More anecdote than full-scale drama, “Yossi & Jagger” offers a kind of cinematic short story about two Israeli soldiers–group leader Yossi (Ohad Knoller) and handsome, lighthearted private Jagger (Yehuda Levi)–who keep their mutual affection secret during service at a defensive garrison on the Lebanese border. The tale unfolds over a single wintry day, when the duo’s frolic in the snow is interrupted by a visit from the company commander (Sharon Reginiano), who orders the tired group to set up an ambush against suspected terrorist infiltrators that night. As the men prepare for the mission–after an amusingly elaborate meal prepared by dedicated company cook Yaniv (Erez Kahana)–it becomes clear that Jagger wants the reluctant Yossi to come out of the closet; meanwhile Yaeli (Aia Steinovits-Koren), a female soldier accompanying the company commander, comes on to Jagger, although Ophir (Assi Cohen), another member of the garrison, has eyes for her. (There’s an intriguingly multi-leveled moment when Ophir observes Jagger rejecting Yaeli’s advances but mistakes it as a instance of intimacy.) The tension has thus reached a high level by the time the men undertake their dangerous ambush. And there’s a poignant epilogue the following day.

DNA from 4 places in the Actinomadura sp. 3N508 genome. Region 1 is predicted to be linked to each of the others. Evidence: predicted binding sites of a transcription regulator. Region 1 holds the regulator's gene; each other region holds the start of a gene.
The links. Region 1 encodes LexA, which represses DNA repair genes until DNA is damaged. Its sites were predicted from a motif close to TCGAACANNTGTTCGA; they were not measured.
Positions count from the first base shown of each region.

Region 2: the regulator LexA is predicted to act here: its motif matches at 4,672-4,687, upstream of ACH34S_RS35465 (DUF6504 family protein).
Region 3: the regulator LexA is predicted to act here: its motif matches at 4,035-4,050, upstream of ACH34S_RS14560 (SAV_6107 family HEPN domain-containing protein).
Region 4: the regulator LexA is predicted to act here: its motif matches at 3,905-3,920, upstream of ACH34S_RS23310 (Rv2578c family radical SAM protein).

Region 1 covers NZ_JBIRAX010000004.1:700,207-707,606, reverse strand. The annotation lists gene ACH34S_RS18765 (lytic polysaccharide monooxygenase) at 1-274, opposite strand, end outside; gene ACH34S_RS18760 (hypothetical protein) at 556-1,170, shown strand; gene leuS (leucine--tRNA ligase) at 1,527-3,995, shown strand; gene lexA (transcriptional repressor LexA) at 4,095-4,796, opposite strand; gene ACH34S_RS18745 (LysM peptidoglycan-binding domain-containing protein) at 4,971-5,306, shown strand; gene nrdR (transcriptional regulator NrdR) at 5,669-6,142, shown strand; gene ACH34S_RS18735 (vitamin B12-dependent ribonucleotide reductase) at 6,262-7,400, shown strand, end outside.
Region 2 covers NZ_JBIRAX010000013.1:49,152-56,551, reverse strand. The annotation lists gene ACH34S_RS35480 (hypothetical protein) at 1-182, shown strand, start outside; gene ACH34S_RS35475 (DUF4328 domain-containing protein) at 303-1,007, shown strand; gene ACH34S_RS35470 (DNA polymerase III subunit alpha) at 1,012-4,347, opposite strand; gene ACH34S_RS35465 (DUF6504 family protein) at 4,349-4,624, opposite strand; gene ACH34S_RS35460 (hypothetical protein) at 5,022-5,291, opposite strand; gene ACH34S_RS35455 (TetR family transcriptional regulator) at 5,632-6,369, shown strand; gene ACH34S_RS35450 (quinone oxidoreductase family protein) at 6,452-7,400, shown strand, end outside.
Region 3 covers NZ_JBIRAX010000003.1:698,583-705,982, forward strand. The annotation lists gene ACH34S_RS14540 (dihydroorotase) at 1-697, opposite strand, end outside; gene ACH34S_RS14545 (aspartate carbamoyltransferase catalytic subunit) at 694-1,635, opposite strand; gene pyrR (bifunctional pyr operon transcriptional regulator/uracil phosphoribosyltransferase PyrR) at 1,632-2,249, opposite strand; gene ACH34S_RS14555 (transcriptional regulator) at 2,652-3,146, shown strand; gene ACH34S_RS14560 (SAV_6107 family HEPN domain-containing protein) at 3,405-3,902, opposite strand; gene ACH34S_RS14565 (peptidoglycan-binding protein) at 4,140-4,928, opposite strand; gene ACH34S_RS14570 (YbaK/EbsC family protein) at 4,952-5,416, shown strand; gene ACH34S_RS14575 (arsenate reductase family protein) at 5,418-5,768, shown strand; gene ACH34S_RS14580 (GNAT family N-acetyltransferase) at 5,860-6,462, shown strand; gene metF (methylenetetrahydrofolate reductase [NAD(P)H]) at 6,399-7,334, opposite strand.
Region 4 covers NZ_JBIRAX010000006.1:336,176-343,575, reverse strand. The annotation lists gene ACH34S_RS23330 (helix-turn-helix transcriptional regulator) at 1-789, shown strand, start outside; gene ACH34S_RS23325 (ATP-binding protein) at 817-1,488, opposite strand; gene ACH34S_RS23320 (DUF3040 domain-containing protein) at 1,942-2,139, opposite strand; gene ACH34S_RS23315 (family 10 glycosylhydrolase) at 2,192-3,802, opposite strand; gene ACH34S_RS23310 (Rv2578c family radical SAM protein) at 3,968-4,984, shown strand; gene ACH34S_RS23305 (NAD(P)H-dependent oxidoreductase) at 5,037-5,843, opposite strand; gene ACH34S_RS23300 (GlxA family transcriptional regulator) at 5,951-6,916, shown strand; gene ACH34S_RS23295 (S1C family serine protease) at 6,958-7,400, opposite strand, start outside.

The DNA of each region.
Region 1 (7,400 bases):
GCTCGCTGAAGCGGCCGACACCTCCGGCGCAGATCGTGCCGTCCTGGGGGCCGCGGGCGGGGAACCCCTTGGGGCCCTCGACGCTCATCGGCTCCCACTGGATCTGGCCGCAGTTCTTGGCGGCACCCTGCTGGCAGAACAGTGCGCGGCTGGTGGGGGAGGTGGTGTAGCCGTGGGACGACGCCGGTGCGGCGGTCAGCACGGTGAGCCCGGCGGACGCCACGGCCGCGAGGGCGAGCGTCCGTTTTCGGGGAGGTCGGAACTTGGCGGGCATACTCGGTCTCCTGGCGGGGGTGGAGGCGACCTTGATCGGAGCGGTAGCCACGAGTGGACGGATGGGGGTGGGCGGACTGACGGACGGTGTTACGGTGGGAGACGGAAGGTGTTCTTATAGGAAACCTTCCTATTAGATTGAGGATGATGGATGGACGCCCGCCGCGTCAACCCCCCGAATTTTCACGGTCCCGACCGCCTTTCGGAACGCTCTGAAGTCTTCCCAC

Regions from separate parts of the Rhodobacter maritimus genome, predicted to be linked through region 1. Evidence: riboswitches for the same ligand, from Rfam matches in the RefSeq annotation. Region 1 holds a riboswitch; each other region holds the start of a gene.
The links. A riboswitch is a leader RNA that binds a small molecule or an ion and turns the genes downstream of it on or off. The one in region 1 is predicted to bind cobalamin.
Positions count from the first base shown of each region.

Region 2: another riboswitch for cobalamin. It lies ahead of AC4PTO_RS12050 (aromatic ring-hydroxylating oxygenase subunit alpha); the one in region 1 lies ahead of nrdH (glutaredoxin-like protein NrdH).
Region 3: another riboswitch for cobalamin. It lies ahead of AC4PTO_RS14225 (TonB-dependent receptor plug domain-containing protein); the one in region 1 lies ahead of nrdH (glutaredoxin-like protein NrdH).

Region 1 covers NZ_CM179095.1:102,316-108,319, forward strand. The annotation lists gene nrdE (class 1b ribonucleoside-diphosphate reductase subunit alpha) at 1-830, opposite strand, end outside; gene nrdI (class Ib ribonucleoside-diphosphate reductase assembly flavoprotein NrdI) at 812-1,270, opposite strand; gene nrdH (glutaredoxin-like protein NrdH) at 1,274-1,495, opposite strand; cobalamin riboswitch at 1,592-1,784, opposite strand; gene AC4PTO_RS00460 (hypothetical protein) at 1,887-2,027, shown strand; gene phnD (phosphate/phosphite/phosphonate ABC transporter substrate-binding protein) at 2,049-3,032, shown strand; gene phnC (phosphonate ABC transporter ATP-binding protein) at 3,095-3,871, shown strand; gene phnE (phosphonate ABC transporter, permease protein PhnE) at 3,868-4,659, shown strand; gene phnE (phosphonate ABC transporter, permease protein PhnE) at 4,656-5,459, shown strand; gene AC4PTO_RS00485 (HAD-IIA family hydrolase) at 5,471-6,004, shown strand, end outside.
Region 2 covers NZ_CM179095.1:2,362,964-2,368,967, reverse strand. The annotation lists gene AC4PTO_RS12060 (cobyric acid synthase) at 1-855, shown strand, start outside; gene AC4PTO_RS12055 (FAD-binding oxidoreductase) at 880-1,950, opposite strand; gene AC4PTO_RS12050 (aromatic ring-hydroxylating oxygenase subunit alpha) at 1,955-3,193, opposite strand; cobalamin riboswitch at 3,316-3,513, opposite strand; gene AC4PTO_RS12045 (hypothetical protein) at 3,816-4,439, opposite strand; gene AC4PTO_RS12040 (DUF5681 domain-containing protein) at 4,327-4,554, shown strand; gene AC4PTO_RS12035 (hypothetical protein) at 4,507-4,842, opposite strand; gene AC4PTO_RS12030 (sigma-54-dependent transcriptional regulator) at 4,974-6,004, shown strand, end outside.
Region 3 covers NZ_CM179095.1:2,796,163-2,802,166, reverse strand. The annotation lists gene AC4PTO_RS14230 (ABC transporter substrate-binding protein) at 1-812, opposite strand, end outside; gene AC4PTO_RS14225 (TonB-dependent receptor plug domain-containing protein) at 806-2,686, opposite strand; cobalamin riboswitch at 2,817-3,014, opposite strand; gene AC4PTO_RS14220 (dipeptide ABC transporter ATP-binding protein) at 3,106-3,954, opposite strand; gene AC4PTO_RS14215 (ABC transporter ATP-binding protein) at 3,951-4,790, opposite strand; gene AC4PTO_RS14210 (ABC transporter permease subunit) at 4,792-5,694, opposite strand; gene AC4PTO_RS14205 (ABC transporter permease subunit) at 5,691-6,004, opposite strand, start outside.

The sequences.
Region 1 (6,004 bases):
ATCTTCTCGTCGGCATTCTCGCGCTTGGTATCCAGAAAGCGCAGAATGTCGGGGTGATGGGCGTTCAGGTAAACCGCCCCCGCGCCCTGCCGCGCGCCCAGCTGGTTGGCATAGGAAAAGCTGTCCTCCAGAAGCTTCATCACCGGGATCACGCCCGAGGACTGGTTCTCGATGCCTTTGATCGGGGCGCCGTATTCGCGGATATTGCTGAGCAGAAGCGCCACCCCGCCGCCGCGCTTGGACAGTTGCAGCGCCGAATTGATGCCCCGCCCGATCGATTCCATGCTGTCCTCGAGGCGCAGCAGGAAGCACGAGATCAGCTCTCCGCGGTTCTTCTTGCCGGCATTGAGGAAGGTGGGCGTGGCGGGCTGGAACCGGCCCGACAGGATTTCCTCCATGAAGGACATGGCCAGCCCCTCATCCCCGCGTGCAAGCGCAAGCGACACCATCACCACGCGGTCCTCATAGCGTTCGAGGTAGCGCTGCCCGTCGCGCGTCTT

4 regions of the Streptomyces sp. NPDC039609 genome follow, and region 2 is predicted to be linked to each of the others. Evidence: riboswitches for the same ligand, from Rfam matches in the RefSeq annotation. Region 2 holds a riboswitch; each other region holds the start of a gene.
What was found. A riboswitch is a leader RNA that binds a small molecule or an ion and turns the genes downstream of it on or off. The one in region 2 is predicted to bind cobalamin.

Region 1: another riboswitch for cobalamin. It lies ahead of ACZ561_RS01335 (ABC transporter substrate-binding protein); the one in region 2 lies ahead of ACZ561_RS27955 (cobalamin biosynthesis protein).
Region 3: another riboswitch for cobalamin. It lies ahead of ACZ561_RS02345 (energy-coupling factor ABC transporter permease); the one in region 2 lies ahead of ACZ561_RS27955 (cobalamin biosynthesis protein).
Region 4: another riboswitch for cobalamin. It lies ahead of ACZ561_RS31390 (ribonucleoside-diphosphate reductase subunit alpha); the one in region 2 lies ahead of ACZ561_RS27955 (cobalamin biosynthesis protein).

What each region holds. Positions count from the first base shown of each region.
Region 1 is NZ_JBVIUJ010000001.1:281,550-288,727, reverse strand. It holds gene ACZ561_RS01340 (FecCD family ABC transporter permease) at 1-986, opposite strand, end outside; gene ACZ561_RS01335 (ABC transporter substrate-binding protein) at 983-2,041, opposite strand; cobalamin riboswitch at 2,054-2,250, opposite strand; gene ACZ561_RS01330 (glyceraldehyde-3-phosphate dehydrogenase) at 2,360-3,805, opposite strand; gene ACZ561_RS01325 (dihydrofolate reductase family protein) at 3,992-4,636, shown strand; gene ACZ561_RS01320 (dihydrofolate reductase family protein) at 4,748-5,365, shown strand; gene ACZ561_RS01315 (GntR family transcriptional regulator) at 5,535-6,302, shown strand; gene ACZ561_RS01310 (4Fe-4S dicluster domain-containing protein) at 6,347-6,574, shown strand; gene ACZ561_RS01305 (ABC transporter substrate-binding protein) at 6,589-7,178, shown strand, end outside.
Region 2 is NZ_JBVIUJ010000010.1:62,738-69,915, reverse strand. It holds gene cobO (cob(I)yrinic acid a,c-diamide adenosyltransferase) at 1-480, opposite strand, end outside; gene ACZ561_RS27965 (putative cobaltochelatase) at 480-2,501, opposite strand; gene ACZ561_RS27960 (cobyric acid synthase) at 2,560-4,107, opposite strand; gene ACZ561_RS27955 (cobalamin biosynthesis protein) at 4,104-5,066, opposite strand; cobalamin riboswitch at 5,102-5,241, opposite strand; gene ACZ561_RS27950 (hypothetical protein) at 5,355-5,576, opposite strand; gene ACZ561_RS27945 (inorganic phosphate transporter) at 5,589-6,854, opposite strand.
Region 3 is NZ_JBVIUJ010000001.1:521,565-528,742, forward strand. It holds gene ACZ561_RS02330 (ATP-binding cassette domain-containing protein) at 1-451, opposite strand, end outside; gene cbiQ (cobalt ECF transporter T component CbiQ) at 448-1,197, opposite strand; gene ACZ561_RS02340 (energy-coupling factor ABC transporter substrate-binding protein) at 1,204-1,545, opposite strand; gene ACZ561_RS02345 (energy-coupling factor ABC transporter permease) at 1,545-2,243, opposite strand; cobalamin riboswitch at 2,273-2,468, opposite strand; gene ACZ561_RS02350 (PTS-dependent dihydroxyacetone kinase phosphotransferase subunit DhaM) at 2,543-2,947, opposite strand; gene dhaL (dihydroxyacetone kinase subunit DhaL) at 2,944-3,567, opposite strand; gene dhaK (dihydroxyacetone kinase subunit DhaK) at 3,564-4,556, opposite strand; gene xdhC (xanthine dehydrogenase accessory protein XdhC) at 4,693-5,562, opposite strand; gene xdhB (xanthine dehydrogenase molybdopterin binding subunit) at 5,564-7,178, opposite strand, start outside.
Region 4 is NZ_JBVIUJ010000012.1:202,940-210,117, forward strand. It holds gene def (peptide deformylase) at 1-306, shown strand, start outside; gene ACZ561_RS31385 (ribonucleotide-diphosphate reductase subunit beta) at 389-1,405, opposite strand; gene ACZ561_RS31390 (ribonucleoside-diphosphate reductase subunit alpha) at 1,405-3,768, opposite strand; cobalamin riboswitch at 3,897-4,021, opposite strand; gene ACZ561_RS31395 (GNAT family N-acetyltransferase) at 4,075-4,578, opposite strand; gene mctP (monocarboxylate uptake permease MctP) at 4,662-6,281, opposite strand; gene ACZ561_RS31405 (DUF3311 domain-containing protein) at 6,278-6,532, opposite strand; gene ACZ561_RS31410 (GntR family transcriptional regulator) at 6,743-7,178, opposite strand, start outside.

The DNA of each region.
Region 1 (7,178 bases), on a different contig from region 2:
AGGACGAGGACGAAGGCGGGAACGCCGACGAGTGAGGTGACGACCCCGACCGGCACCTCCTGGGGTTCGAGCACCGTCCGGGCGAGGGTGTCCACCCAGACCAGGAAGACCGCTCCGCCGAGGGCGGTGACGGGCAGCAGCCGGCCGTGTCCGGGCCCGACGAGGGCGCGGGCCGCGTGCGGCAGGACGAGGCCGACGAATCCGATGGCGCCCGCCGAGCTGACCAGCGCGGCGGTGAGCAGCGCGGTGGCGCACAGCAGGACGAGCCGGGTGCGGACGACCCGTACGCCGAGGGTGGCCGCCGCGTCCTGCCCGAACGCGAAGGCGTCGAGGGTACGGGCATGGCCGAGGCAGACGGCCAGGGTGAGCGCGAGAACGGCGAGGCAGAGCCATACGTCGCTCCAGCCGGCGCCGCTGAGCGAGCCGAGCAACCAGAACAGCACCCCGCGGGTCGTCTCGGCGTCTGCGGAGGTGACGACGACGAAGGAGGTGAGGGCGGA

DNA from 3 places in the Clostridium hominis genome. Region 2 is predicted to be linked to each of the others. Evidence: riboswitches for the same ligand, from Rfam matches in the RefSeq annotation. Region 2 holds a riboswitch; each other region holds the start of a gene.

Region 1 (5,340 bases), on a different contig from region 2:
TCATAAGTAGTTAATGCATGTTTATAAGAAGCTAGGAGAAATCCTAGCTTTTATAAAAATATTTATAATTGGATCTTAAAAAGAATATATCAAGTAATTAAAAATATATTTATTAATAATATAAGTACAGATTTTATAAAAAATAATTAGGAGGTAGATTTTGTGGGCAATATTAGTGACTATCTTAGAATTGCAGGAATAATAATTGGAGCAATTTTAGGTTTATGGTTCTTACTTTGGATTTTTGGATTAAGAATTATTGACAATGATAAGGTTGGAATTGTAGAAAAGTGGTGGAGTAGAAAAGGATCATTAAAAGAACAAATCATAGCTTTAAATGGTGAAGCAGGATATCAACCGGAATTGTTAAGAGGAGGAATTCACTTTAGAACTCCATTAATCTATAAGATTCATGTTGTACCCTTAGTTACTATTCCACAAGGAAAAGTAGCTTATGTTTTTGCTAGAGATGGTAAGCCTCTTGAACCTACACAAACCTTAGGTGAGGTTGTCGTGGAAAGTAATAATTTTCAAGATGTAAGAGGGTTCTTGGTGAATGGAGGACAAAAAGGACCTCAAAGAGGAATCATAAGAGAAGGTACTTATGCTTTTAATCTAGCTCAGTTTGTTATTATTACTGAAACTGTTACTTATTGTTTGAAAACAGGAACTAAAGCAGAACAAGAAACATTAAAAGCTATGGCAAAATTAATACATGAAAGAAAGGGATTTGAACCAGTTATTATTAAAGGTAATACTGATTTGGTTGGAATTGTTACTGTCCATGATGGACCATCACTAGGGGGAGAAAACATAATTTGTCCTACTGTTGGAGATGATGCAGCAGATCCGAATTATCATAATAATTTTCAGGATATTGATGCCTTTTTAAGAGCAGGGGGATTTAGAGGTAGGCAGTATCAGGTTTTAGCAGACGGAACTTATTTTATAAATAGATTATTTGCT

Shot on video and a mere 67 minutes long, “Yossi & Jagger” is obviously a modest picture, but it’s distinguished by sharp writing and some nicely understated acting. Avner Bernheimer’s script avoids the usual melodramatic excesses in sketching a gay affair within a closed, hostile male environment, and most of the performers–Reginiano and Cohen are unfortunate exceptions–keep things agreeably low-key. Knoller is particularly good as the conflicted Yossi, who doesn’t know quite how to react when Yaeli approaches him about Jagger’s possible interest in her, and Levi, though lacking the dimensions of his lover, is suitably high-spirited. Director Eytan Fox does a good job in conveying the atmosphere of the isolated outpost and the close, confining makeup of the quarters, especially as they threaten Yossi and Jagger’s efforts to keep their relationship private; he’s also adept at staging the moments of mordant humor without exaggeration.
“Yossi & Jagger” thus walks the fine line between sensationalism and bathos with admirable skill. It’s a minor but affecting study of men caught between their personal desires and societal expectations.